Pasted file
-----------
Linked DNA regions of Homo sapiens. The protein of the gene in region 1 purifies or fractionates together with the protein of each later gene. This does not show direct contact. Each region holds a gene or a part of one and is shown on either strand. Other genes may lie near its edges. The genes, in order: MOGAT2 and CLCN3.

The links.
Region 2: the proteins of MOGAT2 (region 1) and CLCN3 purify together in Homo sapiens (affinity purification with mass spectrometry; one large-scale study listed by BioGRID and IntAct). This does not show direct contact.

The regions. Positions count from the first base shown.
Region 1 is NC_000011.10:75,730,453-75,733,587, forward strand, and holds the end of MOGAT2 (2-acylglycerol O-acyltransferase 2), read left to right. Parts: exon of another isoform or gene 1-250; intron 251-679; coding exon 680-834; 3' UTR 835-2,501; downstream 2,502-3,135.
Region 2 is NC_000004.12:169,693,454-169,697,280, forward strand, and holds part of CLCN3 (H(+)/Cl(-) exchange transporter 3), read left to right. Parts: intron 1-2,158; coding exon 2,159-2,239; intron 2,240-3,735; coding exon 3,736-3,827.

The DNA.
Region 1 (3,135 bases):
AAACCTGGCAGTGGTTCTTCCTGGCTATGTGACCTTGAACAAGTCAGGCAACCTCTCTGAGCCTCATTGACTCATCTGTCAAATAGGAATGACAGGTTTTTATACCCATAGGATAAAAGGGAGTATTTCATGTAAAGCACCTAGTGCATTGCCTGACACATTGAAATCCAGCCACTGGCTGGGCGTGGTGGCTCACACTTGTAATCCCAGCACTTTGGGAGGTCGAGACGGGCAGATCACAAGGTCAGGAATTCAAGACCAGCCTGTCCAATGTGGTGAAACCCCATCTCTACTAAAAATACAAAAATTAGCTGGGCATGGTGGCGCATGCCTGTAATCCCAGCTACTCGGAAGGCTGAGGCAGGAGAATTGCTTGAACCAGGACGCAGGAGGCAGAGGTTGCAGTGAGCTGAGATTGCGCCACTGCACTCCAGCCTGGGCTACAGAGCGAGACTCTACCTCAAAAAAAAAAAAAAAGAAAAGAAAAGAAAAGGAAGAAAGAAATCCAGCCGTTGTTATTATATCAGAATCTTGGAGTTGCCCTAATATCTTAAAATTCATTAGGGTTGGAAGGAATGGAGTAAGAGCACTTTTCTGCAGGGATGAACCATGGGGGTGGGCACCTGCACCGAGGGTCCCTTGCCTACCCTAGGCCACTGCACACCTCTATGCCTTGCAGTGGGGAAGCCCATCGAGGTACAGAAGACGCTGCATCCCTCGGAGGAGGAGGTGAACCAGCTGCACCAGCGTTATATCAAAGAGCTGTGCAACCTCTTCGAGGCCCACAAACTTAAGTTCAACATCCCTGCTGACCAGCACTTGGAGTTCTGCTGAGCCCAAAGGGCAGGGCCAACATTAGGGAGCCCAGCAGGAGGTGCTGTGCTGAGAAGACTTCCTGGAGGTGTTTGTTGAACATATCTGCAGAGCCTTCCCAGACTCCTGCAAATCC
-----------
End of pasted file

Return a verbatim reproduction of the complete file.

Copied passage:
Linked DNA regions of Homo sapiens. The protein of the gene in region 1 purifies or fractionates together with the protein of each later gene. This does not show direct contact. Each region holds a gene or a part of one and is shown on either strand. Other genes may lie near its edges. The genes, in order: MOGAT2 and CLCN3.

The links.
Region 2: the proteins of MOGAT2 (region 1) and CLCN3 purify together in Homo sapiens (affinity purification with mass spectrometry; one large-scale study listed by BioGRID and IntAct). This does not show direct contact.

The regions. Positions count from the first base shown.
Region 1 is NC_000011.10:75,730,453-75,733,587, forward strand, and holds the end of MOGAT2 (2-acylglycerol O-acyltransferase 2), read left to right. Parts: exon of another isoform or gene 1-250; intron 251-679; coding exon 680-834; 3' UTR 835-2,501; downstream 2,502-3,135.
Region 2 is NC_000004.12:169,693,454-169,697,280, forward strand, and holds part of CLCN3 (H(+)/Cl(-) exchange transporter 3), read left to right. Parts: intron 1-2,158; coding exon 2,159-2,239; intron 2,240-3,735; coding exon 3,736-3,827.

The DNA.
Region 1 (3,135 bases):
AAACCTGGCAGTGGTTCTTCCTGGCTATGTGACCTTGAACAAGTCAGGCAACCTCTCTGAGCCTCATTGACTCATCTGTCAAATAGGAATGACAGGTTTTTATACCCATAGGATAAAAGGGAGTATTTCATGTAAAGCACCTAGTGCATTGCCTGACACATTGAAATCCAGCCACTGGCTGGGCGTGGTGGCTCACACTTGTAATCCCAGCACTTTGGGAGGTCGAGACGGGCAGATCACAAGGTCAGGAATTCAAGACCAGCCTGTCCAATGTGGTGAAACCCCATCTCTACTAAAAATACAAAAATTAGCTGGGCATGGTGGCGCATGCCTGTAATCCCAGCTACTCGGAAGGCTGAGGCAGGAGAATTGCTTGAACCAGGACGCAGGAGGCAGAGGTTGCAGTGAGCTGAGATTGCGCCACTGCACTCCAGCCTGGGCTACAGAGCGAGACTCTACCTCAAAAAAAAAAAAAAAGAAAAGAAAAGAAAAGGAAGAAAGAAATCCAGCCGTTGTTATTATATCAGAATCTTGGAGTTGCCCTAATATCTTAAAATTCATTAGGGTTGGAAGGAATGGAGTAAGAGCACTTTTCTGCAGGGATGAACCATGGGGGTGGGCACCTGCACCGAGGGTCCCTTGCCTACCCTAGGCCACTGCACACCTCTATGCCTTGCAGTGGGGAAGCCCATCGAGGTACAGAAGACGCTGCATCCCTCGGAGGAGGAGGTGAACCAGCTGCACCAGCGTTATATCAAAGAGCTGTGCAACCTCTTCGAGGCCCACAAACTTAAGTTCAACATCCCTGCTGACCAGCACTTGGAGTTCTGCTGAGCCCAAAGGGCAGGGCCAACATTAGGGAGCCCAGCAGGAGGTGCTGTGCTGAGAAGACTTCCTGGAGGTGTTTGTTGAACATATCTGCAGAGCCTTCCCAGACTCCTGCAAATCC